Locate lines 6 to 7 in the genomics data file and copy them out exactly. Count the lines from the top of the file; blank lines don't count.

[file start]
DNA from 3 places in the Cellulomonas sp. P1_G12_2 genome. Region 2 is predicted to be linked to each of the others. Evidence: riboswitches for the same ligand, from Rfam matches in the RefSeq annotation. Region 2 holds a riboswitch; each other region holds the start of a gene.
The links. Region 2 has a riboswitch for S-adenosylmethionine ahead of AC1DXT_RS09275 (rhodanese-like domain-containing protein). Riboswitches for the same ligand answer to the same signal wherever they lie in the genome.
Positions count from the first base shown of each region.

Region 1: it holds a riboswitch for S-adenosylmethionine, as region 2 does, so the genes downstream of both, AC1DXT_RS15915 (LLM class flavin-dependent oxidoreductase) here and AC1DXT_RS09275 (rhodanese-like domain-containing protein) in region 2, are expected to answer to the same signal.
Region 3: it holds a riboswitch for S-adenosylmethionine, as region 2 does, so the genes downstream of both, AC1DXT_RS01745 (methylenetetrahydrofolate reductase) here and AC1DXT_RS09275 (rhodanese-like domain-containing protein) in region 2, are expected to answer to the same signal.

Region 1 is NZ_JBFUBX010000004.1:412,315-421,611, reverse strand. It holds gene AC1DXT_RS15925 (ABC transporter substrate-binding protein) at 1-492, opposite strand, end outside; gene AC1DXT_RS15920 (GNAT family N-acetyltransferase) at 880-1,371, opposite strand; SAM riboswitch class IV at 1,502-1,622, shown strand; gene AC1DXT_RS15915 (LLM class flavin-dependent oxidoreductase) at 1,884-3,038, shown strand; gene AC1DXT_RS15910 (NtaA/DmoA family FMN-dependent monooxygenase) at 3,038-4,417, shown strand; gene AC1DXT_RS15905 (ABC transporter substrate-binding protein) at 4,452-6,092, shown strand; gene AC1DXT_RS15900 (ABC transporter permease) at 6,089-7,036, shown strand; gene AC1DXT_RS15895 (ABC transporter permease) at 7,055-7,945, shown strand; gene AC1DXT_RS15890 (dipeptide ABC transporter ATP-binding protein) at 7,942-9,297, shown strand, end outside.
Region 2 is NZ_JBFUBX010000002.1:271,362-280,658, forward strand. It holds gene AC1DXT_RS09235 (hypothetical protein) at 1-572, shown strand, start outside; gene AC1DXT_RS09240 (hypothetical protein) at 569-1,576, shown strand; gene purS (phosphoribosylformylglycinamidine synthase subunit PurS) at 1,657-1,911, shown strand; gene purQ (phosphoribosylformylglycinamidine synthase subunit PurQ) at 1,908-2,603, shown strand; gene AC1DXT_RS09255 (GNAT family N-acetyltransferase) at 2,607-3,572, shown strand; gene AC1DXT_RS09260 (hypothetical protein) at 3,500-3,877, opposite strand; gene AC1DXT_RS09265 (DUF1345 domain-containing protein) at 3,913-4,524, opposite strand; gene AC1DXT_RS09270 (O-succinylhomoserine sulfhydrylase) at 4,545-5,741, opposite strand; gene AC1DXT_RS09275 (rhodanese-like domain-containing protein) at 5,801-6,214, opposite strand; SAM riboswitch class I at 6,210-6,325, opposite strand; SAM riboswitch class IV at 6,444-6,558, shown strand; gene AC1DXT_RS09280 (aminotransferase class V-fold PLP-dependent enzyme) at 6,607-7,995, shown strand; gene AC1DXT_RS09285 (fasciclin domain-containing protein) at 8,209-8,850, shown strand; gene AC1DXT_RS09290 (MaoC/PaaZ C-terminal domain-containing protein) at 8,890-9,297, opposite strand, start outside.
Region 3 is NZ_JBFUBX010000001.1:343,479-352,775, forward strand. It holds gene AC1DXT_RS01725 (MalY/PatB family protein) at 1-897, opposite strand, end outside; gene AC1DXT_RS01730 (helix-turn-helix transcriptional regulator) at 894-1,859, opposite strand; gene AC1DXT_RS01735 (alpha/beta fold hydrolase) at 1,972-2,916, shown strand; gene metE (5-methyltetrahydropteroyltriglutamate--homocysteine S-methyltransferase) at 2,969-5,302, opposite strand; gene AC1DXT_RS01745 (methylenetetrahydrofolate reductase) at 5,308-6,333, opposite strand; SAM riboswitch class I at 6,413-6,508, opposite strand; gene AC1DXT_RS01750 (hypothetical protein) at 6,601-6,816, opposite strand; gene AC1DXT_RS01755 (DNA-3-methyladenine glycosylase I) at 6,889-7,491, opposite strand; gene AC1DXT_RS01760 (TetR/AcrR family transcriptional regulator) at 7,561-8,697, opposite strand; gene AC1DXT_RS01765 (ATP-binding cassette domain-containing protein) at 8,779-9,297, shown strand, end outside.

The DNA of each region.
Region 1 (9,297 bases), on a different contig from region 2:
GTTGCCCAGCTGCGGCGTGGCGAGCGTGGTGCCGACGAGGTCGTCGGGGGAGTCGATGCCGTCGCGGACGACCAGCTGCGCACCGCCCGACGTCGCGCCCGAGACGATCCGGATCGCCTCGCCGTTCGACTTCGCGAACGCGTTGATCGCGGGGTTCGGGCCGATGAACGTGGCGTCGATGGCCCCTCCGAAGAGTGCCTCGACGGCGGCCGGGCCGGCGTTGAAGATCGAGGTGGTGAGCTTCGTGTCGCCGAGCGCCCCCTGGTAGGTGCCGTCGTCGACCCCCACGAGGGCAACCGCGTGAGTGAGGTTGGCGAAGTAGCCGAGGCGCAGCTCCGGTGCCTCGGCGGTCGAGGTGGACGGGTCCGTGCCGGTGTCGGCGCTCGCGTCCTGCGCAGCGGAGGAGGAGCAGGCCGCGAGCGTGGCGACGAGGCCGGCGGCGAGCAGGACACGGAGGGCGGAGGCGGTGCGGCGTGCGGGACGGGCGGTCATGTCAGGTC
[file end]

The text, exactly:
Region 1 is NZ_JBFUBX010000004.1:412,315-421,611, reverse strand. It holds gene AC1DXT_RS15925 (ABC transporter substrate-binding protein) at 1-492, opposite strand, end outside; gene AC1DXT_RS15920 (GNAT family N-acetyltransferase) at 880-1,371, opposite strand; SAM riboswitch class IV at 1,502-1,622, shown strand; gene AC1DXT_RS15915 (LLM class flavin-dependent oxidoreductase) at 1,884-3,038, shown strand; gene AC1DXT_RS15910 (NtaA/DmoA family FMN-dependent monooxygenase) at 3,038-4,417, shown strand; gene AC1DXT_RS15905 (ABC transporter substrate-binding protein) at 4,452-6,092, shown strand; gene AC1DXT_RS15900 (ABC transporter permease) at 6,089-7,036, shown strand; gene AC1DXT_RS15895 (ABC transporter permease) at 7,055-7,945, shown strand; gene AC1DXT_RS15890 (dipeptide ABC transporter ATP-binding protein) at 7,942-9,297, shown strand, end outside.
Region 2 is NZ_JBFUBX010000002.1:271,362-280,658, forward strand. It holds gene AC1DXT_RS09235 (hypothetical protein) at 1-572, shown strand, start outside; gene AC1DXT_RS09240 (hypothetical protein) at 569-1,576, shown strand; gene purS (phosphoribosylformylglycinamidine synthase subunit PurS) at 1,657-1,911, shown strand; gene purQ (phosphoribosylformylglycinamidine synthase subunit PurQ) at 1,908-2,603, shown strand; gene AC1DXT_RS09255 (GNAT family N-acetyltransferase) at 2,607-3,572, shown strand; gene AC1DXT_RS09260 (hypothetical protein) at 3,500-3,877, opposite strand; gene AC1DXT_RS09265 (DUF1345 domain-containing protein) at 3,913-4,524, opposite strand; gene AC1DXT_RS09270 (O-succinylhomoserine sulfhydrylase) at 4,545-5,741, opposite strand; gene AC1DXT_RS09275 (rhodanese-like domain-containing protein) at 5,801-6,214, opposite strand; SAM riboswitch class I at 6,210-6,325, opposite strand; SAM riboswitch class IV at 6,444-6,558, shown strand; gene AC1DXT_RS09280 (aminotransferase class V-fold PLP-dependent enzyme) at 6,607-7,995, shown strand; gene AC1DXT_RS09285 (fasciclin domain-containing protein) at 8,209-8,850, shown strand; gene AC1DXT_RS09290 (MaoC/PaaZ C-terminal domain-containing protein) at 8,890-9,297, opposite strand, start outside.